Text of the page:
The pandemic is revealing Israel’s festering sore

There is a growing perception that the Israeli ultra-Orthodox Jewish community is not on board with anti-pandemic measures.

Israeli police try to control a crowd of mourners during the funeral of Rabbi Mordechai Leifer, the latest in a string of clashes between security forces and ultra-Orthodox Jews violating a national coronavirus lockdown order, in the port city of Ashdod, Israel on October 5, 2020 [AP/Tsafrir Abayov]

Many Israeli politicians, chief among them Prime Minister Benjamin Netanyahu, describe the campaign against the coronavirus as a “war”, a time when the Israeli-Jewish ethos dictates solidarity, setting aside internal divisions and getting in line behind the combatants. This has been the quintessential experience in all of Israel’s many wars – except against the coronavirus.

Not only has it not generated unity, it is pitting the Jewish Zionist majority, which looks to the state as the ultimate source of authority, against the ultra-Orthodox minority, which looks to clerics to interpret the authority of a higher power.

Nothing reflects this chasm better than a phone call several days ago in which veteran Knesset member Moshe Gafni of the United Torah Judaism party told Netanyahu in no uncertain terms that he and his constituents plan to respect the edict of their supreme spiritual leader, Rabbi Chaim Kanievsky, and send their children and youths back to school even as the health ministry ordered the continued closure of schools for fear of a spike in COVID-19 infections.

In a statement he issued, Gafni added that he was certain the “greatest [rabbinical authority] of his generation” would not lead his flock astray. Kanievski, 92, has contracted the virus himself and his muttered rulings instructing continued study and prayer despite the epidemic are blamed by some for the outbreak of the disease in ultra-Orthodox towns and neighbourhoods.

Rabbi Yissachar Dov Rokeach, spiritual leader of a Hassidic community of some 10,000, has gone even further, condemning the rabbis who instructed believers to follow official state instruction, saying these “rabbis want to curry favour with authorities”. Rokeach himself contracted COVID-19 in August, days after holding a wedding for his grandson with thousands in attendance, in violation of strict instructions on limiting public gatherings.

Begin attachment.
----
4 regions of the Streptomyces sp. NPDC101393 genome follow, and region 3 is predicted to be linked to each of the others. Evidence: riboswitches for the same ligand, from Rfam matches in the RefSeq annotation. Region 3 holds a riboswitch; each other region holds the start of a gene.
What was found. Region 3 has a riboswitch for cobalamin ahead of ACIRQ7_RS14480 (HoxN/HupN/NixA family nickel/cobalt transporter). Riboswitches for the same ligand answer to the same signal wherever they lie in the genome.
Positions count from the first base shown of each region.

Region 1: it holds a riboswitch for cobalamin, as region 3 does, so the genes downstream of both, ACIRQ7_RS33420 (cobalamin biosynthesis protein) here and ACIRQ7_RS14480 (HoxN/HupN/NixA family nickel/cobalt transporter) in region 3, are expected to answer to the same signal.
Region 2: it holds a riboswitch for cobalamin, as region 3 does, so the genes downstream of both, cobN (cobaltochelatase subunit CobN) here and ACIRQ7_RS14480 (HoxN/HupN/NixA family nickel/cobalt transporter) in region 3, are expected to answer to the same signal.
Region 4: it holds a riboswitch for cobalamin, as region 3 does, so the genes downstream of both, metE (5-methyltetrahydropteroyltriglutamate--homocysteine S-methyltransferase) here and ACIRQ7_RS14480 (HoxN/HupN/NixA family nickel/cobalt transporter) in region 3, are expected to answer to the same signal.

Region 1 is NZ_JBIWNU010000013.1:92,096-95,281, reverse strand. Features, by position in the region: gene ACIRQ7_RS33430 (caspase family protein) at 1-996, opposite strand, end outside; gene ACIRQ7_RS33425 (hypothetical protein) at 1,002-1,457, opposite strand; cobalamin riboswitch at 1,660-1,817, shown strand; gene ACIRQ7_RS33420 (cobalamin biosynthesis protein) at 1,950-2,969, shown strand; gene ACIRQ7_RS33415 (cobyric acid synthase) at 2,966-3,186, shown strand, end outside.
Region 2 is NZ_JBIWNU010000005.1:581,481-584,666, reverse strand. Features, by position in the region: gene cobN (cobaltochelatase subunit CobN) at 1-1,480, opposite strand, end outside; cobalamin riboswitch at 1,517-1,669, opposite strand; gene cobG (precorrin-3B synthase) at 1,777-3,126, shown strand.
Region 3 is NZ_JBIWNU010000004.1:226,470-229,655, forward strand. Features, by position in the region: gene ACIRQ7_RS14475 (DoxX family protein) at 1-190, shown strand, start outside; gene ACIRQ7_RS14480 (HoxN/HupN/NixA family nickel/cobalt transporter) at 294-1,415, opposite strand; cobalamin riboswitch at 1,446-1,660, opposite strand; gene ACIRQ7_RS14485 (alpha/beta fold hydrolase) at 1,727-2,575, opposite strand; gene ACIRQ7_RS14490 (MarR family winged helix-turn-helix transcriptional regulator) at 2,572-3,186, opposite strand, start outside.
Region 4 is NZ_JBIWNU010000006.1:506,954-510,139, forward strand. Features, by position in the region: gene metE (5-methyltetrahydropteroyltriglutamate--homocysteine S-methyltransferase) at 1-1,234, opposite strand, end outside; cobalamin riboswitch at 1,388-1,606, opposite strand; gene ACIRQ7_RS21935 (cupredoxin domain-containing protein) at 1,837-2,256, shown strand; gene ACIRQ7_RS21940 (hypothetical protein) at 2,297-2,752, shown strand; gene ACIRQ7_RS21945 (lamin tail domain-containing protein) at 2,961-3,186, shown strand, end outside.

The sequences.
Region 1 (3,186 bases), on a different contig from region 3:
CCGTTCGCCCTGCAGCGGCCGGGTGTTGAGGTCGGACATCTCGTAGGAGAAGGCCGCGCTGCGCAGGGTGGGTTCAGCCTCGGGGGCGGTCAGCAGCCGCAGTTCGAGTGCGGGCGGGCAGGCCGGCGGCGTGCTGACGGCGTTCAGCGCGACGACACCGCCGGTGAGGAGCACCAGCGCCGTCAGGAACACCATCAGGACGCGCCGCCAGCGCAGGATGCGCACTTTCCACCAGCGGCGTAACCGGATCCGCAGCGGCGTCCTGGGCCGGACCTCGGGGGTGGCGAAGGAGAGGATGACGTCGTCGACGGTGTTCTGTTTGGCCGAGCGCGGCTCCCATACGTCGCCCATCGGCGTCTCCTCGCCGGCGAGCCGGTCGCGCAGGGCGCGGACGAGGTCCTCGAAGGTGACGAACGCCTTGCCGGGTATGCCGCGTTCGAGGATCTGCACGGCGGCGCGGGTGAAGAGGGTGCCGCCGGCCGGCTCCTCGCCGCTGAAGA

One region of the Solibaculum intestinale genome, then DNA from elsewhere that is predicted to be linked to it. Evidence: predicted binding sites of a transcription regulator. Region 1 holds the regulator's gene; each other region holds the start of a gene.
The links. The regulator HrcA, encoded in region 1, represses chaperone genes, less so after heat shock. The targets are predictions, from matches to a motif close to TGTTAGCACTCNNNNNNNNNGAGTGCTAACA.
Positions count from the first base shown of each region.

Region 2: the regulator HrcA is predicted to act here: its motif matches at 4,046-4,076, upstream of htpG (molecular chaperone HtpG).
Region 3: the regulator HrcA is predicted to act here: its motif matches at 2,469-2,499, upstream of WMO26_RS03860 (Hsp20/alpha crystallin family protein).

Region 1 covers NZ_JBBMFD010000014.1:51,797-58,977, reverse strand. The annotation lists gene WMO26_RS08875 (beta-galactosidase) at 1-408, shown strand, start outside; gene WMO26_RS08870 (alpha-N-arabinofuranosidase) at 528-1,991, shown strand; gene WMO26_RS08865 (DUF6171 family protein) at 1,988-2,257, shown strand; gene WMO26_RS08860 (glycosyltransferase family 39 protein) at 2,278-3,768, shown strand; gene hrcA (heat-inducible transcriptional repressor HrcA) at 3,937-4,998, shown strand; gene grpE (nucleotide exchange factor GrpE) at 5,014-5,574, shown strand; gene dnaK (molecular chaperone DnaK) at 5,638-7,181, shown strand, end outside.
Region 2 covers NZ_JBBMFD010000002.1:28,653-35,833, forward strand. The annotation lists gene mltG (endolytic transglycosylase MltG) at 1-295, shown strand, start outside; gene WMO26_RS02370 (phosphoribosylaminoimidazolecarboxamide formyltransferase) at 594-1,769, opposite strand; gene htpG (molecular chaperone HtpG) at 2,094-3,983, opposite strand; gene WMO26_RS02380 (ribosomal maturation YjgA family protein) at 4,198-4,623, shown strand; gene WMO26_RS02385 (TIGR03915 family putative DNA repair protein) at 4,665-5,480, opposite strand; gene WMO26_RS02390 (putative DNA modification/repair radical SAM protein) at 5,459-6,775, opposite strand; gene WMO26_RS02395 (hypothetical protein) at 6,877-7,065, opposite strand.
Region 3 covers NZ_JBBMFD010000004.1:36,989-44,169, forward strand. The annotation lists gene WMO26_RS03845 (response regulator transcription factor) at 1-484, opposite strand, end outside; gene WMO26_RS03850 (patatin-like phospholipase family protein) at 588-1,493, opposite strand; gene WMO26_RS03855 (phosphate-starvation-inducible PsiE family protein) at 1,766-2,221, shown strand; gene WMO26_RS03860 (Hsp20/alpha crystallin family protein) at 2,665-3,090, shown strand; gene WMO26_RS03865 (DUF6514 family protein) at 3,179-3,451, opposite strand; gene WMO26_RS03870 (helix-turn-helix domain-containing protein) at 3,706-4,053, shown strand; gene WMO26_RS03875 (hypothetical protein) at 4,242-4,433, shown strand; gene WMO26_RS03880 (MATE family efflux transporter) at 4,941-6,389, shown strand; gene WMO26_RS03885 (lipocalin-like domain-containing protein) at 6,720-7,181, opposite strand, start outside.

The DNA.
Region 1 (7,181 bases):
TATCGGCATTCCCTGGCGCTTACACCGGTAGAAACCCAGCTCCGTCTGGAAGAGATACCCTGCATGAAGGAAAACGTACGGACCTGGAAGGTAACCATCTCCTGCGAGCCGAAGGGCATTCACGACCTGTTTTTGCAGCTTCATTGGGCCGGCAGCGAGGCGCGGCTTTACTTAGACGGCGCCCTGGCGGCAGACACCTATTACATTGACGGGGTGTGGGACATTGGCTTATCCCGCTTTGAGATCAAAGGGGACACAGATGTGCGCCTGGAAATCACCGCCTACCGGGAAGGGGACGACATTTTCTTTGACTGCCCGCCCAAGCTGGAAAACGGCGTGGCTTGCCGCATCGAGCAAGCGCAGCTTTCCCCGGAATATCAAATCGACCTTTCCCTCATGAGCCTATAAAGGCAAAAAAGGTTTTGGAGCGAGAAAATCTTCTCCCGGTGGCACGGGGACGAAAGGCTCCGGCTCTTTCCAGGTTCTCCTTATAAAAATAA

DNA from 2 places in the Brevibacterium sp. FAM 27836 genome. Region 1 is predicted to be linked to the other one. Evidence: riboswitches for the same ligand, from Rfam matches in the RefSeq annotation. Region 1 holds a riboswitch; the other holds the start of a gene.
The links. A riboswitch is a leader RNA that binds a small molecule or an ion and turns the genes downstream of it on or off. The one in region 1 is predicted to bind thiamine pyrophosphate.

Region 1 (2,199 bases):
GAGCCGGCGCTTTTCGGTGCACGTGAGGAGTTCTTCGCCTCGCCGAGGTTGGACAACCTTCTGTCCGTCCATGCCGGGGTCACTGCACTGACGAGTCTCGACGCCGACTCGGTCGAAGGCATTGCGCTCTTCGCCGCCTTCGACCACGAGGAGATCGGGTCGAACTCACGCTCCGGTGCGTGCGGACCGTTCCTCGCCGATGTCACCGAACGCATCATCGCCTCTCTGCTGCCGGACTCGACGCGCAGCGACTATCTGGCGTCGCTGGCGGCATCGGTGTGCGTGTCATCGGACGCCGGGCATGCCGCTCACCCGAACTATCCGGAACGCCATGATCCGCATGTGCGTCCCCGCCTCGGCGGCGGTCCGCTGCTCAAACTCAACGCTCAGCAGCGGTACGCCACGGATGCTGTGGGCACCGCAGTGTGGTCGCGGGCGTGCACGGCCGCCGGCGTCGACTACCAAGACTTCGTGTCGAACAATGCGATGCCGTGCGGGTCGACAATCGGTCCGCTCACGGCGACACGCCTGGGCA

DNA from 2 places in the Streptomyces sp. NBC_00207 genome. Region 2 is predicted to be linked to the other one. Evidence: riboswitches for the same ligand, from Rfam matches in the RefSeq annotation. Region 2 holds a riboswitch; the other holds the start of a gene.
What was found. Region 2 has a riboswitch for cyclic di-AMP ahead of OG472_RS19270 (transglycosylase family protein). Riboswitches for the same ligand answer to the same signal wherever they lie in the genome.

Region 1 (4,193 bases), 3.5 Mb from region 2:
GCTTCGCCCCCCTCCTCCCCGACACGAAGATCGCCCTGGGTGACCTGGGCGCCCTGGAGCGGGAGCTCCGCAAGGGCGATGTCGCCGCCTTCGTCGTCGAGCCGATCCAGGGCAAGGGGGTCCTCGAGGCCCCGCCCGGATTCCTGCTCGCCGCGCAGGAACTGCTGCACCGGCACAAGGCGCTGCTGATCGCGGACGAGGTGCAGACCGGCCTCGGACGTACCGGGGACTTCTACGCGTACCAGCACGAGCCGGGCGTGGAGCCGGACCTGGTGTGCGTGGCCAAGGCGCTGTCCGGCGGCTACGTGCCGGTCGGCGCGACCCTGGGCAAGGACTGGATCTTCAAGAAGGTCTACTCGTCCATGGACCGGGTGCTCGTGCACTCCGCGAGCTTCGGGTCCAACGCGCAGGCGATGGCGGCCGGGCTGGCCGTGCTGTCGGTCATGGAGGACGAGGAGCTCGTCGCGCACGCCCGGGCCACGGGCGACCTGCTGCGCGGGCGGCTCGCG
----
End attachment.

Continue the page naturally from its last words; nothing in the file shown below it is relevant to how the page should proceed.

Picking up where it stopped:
Thus, while most Israeli children are stuck at home taking classes on Zoom, tens of thousands of ultra-Orthodox children and youths, their teachers and parents headed back to schools starting October 19, free to spread the virus undisturbed. Television footage of children happily skipping into yeshivas (religious schools) has infuriated many. According to the health ministry, 34 percent of those infected with COVID-19 are members of the ultra-Orthodox community, which accounts for 12 percent of the population.

Why, then, has the government that bans the reopening of schools, stores, malls and restaurants and imposes harsh fines on violators, failed to enforce the law against the ultra-Orthodox leaders who preach in favour of such violations?

The answer lies in Israel’s Byzantine politics which makes the parties representing the ultra-Orthodox community essential to garnering the needed Knesset majority to form a government coalition. Political leaders mobilise ultra-Orthodox votes by courting rabbinical leaders and their political representatives, pledging handouts and favourable legislation, ignoring the fact that some of these rabbis do not recognise the values of democracy and equality. In ultra-Orthodox communities, women are banned from standing for election, religious law supersedes state law, civil marriage and same-sex marriage are taboo, and public transportation stops on the Jewish Sabbath and holidays.

The epidemic has challenged these strange rules of the game, which most Israelis have come to accept as inevitable. Residents of the suburban Tel Aviv town of Ramat Gan, which adheres to the law of the state, for example, are growing increasingly concerned about the large outbreak in the adjacent ultra-Orthodox town of Bnei Brak, which does not. They have gone as far as asking their mayor to build a “separation wall” along the municipal borders between the two communities.

By now, Israelis are fatalistically expecting a third lockdown down the road, assuming that the sharp decline in the number of COVID-19 cases achieved by the second lockdown in recent days will not last.

A study conducted by the Israel Democracy Institute indicates that a large majority of Arab Israelis (69 percent) and a majority among the non-ultra-Orthodox Jewish public (53 percent) believe most ultra-Orthodox violated the lockdown. On the other hand, only one percent of those who define themselves as ultra-Orthodox think that most of their community violated lockdown regulations. These perceptions feed further tensions in Israeli society.

In fact, the coronavirus epidemic has exposed a festering sore threatening Israeli Jewish society more than any other conflict, including the Arab-Israeli one. Prospects of bridging the divide between those who espouse the sovereignty of the Lord and those who believe in the sovereignty of the people is akin to the prospects of blending oil and water.

Instead of silencing the deafening alarms and accepting this distorted reality, Israelis must learn a lesson from the coronavirus crisis and realise that a democratic state cannot exist without equality before the law. Israel has proven it knows how to defeat external enemies, but as the Prophet Isaiah warned, “your destroyers and those who made you waste shall go forth from you”.

The views expressed in this article are the author’s own and do not necessarily reflect Al Jazeera’s editorial stance.